Washington, D.C. could not produce a more perfect day. The sun was bright, the air warm but not hot or humid. And the people. I arrived at the Washington Monument with some colleagues and friends around 10am and the National Mall was already nearly full, from the Lincoln Memorial to 17th Street at the base of the Washington Monument. In the coming couple of hours it would swell and fill.
As I walked through the crowd, people were in a joyful and hopeful mood. There were contingents from the NAACP, The Urban League and countless civil rights organizations. There were union members passing out free water, sororities and fraternities from historically Black colleges, and untold numbers of regular folks like me. The crowd was a rainbow of colors, races, ethnicities, and genders. There were Gay rights organizations, environmental rights organizations, and the political parties as well. As you face the Lincoln Memorial, I walked up the right side of the Mall, along the reflecting pond. It was packed. But the crowd was full of “excuse me” and “pardon me” and “you go ahead.” This gathering was about as gracious and generous as America gets. It filled me with hope.
There were homemade signs and well-produced signs. There were messages that challenged us and messages that remembered.
If there was a preponderance of any one message, it was remembering Trayvon Martin and calling for an end to racial profiling. The personal earthquake his death and George Zimmerman’s acquittal caused were clearly felt and expressed here.
Because I was walking with some friends through the crowd, I didn’t get to hear all of the speakers. But I heard four who moved me a great deal. Donna Payne, from the Human Rights Campaign spoke with passion about the connection between GLBT rights and Civil Rights in general. I heard Myrlie Evers, the widow of Medgar Evers, speak powerfully about her husband’s vision. I heard Martin Luther King, III speak about what his father would still care about today. Most importantly, I was thrilled to hear –and see– Congressman John Lewis. I was near the VIP/Press entrance when I felt a commotion behind me and Congressman Lewis was walking right up to me with a couple of bodyguards. He walked right past me and they whisked him into the VIP area. A few minutes later he came to the podium.
John Lewis spoke at the March on Washington 50 years ago as the 23 year-old president of the Student Nonviolent Coordinating Committee. He spoke powerfully that day and he did again today, 50 years later. His remarks focused on the Supreme Court’s recent gutting of the Voting Rights Act. He reminded us that he “shed some blood on that bridge in Selma” for the right to vote. Many will recall the news film footage of a young John Lewis at the front of a line of protesters on the Edmund Pettus Bridge in Selma. The police approached him with clubs and horses and proceeded to beat him brutally. His example is a powerful one– he paid for the right to vote with his own blood and we should work hard to protect that right– especially as many states are enacting voter suppression laws at this very moment.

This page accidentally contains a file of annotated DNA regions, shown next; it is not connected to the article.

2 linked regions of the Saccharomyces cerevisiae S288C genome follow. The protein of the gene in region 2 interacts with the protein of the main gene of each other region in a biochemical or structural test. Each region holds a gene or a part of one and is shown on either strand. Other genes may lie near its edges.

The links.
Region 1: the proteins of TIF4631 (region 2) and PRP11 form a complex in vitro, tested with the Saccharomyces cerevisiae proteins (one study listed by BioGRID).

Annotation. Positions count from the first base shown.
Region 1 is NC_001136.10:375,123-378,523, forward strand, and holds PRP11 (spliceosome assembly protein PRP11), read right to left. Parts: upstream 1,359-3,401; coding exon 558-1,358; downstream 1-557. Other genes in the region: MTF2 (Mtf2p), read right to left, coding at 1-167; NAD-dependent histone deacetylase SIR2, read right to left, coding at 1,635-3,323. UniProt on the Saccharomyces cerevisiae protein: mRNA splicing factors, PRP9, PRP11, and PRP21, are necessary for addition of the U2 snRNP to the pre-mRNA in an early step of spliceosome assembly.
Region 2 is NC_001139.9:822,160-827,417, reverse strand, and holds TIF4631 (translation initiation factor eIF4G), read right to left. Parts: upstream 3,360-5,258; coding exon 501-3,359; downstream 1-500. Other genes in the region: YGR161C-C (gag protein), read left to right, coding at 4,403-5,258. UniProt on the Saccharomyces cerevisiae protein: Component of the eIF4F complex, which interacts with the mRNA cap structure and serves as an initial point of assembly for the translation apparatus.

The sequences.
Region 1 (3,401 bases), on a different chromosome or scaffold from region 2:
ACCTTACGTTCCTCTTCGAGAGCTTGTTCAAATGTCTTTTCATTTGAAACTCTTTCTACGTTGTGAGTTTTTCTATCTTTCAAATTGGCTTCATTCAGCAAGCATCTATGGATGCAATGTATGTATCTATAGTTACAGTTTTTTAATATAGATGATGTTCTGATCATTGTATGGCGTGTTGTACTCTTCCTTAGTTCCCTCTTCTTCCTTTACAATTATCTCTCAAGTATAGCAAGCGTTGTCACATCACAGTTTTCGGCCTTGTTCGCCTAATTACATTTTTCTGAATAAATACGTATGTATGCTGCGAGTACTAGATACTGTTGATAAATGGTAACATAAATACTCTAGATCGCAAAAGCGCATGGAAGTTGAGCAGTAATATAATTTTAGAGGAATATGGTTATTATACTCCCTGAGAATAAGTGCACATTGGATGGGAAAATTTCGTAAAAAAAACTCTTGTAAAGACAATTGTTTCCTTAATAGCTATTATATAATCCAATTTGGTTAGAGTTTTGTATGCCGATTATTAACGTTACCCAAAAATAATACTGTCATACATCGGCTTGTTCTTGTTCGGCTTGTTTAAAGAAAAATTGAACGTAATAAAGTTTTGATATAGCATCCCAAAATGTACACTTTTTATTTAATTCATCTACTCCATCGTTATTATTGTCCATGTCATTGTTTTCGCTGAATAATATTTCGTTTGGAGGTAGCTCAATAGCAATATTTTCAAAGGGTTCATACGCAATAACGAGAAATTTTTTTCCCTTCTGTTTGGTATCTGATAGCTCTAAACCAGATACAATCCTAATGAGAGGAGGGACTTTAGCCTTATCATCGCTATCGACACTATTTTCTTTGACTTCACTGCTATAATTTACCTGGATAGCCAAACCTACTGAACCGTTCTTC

It’s important to recall the history of the 1963 march. The nuts and bolts organizing was done by Bayard Rustin, an openly gay, Quaker, pacifist, one of Dr. King’s close advisors. Many, including FBI director J. Edgar Hoover, threatened Dr. King that he should remove Rustin, but Dr. King and A. Phillip Randolph stood by Rustin when many wouldn’t. This year, President Obama awarded the 2013 Presidential Medal of Freedom to an inspiring group of people, including Bayard Rustin. It’s important also to recall that A. Phillip Randolph planned a March on Washington in the 1940s but when then-President Franklin Roosevelt issued an executive order banning discrimination in federal hiring, Randolph cancelled the march. In 1963, President Kennedy didn’t want the march to take place. He worried it would be violent and that violence would kill the possibility of passing the Civil Rights bill in Congress. In fact, police in D.C. fully expected the march to be violent. Yet just the opposite took place. The march was peaceful, people were gracious, singing, and in many cases, dressed up like they were going to church. The 1963 march was peaceful, to the surprise of many. The 2013 march was peaceful as well.
We do still have a dream. But many problems stand in the way of that dream. Income inequality is wider than ever; the wealthy are more wealthy and the poor are more poor than at anytime in our history. Racial profiling seems present in most American cities. We imprison a higher percentage of our population than any country in the world. Drones have become an ordinary part of our country’s international behavior, utterly apart from international law. Where much is right and beautiful about America, there is much that needs reform and renewal.
The 50th Anniversary of the March on Washington felt, to me, like a hinge moment. We look back and remember the lives and witnesses of so many who spoke that day. But we also look to the present and the future as there is much to be done in America to realize the Dream which Dr. King so eloquently imagined.
(All photos in the post taken by J. Ross)